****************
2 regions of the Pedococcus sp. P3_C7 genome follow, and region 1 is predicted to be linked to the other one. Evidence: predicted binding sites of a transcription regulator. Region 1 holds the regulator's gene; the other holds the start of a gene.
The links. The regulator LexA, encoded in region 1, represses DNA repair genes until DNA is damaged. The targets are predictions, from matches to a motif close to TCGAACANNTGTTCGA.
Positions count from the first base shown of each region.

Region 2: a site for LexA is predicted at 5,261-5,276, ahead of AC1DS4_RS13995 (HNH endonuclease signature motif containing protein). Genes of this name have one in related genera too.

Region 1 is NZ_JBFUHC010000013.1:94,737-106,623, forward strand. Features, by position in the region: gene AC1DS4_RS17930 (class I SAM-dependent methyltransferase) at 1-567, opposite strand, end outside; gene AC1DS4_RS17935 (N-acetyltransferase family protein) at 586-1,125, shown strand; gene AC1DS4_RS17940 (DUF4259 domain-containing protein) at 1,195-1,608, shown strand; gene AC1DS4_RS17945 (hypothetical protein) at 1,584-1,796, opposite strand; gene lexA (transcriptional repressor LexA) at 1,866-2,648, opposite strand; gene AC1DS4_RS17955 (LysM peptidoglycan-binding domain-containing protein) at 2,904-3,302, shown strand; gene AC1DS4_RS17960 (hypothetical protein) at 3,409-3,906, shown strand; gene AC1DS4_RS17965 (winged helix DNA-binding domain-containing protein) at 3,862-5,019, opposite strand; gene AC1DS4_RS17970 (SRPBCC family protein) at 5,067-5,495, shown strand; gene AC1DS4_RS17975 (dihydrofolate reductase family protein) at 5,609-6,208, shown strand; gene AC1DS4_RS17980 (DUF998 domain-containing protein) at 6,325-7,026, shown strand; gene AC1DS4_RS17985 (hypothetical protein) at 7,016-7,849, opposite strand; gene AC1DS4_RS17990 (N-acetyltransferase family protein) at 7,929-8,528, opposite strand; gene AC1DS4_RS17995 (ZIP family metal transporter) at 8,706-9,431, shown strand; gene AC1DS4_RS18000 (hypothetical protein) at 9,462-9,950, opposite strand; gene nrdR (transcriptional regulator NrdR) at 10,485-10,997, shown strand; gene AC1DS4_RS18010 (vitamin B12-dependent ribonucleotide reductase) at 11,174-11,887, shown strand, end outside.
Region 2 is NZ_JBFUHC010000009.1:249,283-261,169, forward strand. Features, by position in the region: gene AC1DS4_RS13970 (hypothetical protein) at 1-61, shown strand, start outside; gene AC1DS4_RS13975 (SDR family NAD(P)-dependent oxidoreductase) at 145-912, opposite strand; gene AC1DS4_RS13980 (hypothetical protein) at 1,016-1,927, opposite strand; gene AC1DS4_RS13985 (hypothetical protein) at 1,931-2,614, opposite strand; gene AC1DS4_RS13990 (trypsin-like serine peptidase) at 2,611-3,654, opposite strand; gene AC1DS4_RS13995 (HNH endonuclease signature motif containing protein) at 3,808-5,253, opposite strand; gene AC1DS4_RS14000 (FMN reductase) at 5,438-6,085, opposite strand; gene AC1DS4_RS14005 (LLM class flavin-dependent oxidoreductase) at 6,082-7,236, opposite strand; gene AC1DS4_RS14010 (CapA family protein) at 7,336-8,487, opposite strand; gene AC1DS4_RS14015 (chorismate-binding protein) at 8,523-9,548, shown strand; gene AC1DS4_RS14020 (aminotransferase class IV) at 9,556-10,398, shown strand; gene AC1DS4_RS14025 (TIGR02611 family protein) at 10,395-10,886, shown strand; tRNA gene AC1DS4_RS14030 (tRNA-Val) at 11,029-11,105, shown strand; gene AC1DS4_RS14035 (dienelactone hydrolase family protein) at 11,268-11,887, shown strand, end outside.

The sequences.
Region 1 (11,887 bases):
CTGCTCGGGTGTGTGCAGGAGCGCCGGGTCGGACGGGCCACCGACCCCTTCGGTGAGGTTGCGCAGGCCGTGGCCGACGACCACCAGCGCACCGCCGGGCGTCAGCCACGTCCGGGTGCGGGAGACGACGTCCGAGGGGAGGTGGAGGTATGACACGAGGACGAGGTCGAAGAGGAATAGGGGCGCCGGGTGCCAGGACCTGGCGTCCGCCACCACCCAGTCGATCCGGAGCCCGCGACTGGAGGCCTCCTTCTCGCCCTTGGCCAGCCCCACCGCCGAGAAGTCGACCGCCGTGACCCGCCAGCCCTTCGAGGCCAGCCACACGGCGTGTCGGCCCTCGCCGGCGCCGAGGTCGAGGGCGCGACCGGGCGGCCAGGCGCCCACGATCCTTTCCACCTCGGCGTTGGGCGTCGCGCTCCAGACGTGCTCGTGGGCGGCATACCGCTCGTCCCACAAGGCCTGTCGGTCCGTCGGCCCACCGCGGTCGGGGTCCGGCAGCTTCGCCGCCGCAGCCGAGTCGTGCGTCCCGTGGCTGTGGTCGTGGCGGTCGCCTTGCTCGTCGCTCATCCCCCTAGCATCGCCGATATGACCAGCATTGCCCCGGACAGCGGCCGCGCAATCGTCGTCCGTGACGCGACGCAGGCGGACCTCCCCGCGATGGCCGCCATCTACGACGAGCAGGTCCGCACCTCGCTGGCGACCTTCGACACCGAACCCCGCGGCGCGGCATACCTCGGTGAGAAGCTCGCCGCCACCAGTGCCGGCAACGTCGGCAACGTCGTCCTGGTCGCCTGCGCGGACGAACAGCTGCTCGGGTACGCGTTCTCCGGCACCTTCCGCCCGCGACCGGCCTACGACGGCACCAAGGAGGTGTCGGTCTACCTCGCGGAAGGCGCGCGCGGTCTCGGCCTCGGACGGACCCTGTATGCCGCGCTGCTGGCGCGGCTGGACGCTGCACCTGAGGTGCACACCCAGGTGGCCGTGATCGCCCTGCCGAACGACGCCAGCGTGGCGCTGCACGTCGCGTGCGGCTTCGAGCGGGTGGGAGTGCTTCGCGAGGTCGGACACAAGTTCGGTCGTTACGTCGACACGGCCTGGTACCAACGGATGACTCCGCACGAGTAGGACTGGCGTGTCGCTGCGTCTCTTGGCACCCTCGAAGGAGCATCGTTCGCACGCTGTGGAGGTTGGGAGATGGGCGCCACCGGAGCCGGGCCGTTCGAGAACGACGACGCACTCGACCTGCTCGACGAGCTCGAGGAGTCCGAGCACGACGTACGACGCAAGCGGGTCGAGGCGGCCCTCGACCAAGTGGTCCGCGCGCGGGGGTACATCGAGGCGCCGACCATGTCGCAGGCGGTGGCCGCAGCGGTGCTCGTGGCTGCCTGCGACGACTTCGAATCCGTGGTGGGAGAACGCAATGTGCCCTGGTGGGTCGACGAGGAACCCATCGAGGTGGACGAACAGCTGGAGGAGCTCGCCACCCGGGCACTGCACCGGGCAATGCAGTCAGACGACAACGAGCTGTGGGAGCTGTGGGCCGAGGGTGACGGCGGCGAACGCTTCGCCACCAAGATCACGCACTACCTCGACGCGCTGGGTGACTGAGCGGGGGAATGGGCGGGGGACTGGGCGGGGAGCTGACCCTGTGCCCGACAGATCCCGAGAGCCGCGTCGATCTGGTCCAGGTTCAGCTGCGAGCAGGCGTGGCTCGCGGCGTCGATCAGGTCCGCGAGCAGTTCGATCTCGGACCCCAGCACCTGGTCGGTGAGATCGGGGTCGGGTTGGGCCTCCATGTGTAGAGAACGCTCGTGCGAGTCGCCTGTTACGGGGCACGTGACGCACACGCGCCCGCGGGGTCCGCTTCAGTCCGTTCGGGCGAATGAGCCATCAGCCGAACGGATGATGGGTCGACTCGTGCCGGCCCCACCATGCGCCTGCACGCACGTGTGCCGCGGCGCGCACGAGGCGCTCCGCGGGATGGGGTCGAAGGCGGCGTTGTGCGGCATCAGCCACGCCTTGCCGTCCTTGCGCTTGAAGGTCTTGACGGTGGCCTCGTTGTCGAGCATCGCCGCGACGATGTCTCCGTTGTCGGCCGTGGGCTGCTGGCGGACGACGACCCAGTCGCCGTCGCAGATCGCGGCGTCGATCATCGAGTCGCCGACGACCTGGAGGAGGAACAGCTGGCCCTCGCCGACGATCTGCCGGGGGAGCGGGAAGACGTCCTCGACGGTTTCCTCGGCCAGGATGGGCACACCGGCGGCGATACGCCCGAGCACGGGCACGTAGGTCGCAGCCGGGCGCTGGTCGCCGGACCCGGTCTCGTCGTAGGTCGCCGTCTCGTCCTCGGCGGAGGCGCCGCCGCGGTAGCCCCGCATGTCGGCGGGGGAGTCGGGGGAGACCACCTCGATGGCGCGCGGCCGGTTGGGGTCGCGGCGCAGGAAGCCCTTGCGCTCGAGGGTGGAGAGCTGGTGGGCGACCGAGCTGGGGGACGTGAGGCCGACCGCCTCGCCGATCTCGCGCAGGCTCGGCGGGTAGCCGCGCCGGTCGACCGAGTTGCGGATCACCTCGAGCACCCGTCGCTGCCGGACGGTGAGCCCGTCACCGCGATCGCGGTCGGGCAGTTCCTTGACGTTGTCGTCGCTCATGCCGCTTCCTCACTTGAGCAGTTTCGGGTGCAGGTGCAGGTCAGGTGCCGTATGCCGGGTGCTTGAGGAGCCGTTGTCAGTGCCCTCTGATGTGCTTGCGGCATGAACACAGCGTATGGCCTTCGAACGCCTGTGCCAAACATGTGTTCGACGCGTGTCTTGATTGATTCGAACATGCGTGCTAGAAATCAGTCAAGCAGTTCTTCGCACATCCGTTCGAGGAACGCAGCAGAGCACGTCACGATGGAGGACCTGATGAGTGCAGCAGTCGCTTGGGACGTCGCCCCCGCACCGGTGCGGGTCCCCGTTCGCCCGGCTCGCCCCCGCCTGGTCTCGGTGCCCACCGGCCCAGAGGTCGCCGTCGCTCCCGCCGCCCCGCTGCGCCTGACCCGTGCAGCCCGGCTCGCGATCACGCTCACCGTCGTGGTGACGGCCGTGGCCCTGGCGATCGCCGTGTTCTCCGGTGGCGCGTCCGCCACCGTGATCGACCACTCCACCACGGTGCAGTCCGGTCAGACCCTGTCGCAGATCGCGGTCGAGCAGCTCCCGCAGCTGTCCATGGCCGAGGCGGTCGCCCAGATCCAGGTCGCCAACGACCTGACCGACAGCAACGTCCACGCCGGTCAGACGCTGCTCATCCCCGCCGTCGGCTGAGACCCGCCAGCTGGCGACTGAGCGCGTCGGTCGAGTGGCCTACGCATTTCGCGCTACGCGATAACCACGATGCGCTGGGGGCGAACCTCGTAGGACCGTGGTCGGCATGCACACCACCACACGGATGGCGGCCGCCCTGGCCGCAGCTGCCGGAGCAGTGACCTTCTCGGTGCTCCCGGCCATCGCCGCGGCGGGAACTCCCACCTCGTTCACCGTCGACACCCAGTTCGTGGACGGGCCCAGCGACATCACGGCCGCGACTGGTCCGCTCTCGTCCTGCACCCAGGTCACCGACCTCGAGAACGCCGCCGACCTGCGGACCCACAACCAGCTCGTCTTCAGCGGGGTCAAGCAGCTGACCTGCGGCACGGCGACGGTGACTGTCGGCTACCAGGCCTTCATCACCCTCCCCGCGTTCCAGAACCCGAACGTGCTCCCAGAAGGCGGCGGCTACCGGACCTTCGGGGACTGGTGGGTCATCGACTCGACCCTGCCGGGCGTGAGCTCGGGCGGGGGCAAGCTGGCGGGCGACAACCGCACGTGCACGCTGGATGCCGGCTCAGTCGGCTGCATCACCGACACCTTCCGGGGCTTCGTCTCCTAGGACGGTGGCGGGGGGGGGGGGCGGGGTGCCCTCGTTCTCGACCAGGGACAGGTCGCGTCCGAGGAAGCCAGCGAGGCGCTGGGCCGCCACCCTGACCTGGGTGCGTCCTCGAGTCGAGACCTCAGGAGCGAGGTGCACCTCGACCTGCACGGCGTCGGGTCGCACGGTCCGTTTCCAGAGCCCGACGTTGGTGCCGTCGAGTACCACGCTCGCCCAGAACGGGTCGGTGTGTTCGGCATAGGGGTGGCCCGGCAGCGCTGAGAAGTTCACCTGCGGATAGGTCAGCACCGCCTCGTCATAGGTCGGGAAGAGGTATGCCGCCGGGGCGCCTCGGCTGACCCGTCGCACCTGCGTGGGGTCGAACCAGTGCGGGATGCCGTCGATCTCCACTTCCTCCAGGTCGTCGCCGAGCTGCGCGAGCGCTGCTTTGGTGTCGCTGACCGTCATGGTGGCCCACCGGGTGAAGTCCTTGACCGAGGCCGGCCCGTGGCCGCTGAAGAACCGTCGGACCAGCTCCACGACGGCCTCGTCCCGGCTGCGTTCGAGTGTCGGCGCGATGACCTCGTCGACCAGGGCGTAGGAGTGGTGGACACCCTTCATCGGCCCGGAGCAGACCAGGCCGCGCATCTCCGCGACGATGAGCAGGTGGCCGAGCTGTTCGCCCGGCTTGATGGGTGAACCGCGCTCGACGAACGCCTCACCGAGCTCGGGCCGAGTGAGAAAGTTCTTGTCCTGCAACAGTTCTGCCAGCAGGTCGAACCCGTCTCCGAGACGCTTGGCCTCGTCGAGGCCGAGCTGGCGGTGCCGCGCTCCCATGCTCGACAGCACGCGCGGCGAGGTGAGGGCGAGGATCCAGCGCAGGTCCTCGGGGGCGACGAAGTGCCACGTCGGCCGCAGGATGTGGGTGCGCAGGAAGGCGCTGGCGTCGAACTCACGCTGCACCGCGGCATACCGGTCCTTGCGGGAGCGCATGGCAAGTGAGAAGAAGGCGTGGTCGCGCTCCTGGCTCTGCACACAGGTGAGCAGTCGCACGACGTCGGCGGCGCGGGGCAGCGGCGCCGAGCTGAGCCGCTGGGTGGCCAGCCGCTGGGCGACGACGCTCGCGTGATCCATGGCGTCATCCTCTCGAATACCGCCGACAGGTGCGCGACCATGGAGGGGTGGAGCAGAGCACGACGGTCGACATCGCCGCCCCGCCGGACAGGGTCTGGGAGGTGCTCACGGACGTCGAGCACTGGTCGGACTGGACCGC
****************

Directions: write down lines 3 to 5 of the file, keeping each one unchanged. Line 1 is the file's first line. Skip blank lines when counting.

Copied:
Positions count from the first base shown of each region.

Region 2: a site for LexA is predicted at 5,261-5,276, ahead of AC1DS4_RS13995 (HNH endonuclease signature motif containing protein). Genes of this name have one in related genera too.

Region 1 is NZ_JBFUHC010000013.1:94,737-106,623, forward strand. Features, by position in the region: gene AC1DS4_RS17930 (class I SAM-dependent methyltransferase) at 1-567, opposite strand, end outside; gene AC1DS4_RS17935 (N-acetyltransferase family protein) at 586-1,125, shown strand; gene AC1DS4_RS17940 (DUF4259 domain-containing protein) at 1,195-1,608, shown strand; gene AC1DS4_RS17945 (hypothetical protein) at 1,584-1,796, opposite strand; gene lexA (transcriptional repressor LexA) at 1,866-2,648, opposite strand; gene AC1DS4_RS17955 (LysM peptidoglycan-binding domain-containing protein) at 2,904-3,302, shown strand; gene AC1DS4_RS17960 (hypothetical protein) at 3,409-3,906, shown strand; gene AC1DS4_RS17965 (winged helix DNA-binding domain-containing protein) at 3,862-5,019, opposite strand; gene AC1DS4_RS17970 (SRPBCC family protein) at 5,067-5,495, shown strand; gene AC1DS4_RS17975 (dihydrofolate reductase family protein) at 5,609-6,208, shown strand; gene AC1DS4_RS17980 (DUF998 domain-containing protein) at 6,325-7,026, shown strand; gene AC1DS4_RS17985 (hypothetical protein) at 7,016-7,849, opposite strand; gene AC1DS4_RS17990 (N-acetyltransferase family protein) at 7,929-8,528, opposite strand; gene AC1DS4_RS17995 (ZIP family metal transporter) at 8,706-9,431, shown strand; gene AC1DS4_RS18000 (hypothetical protein) at 9,462-9,950, opposite strand; gene nrdR (transcriptional regulator NrdR) at 10,485-10,997, shown strand; gene AC1DS4_RS18010 (vitamin B12-dependent ribonucleotide reductase) at 11,174-11,887, shown strand, end outside.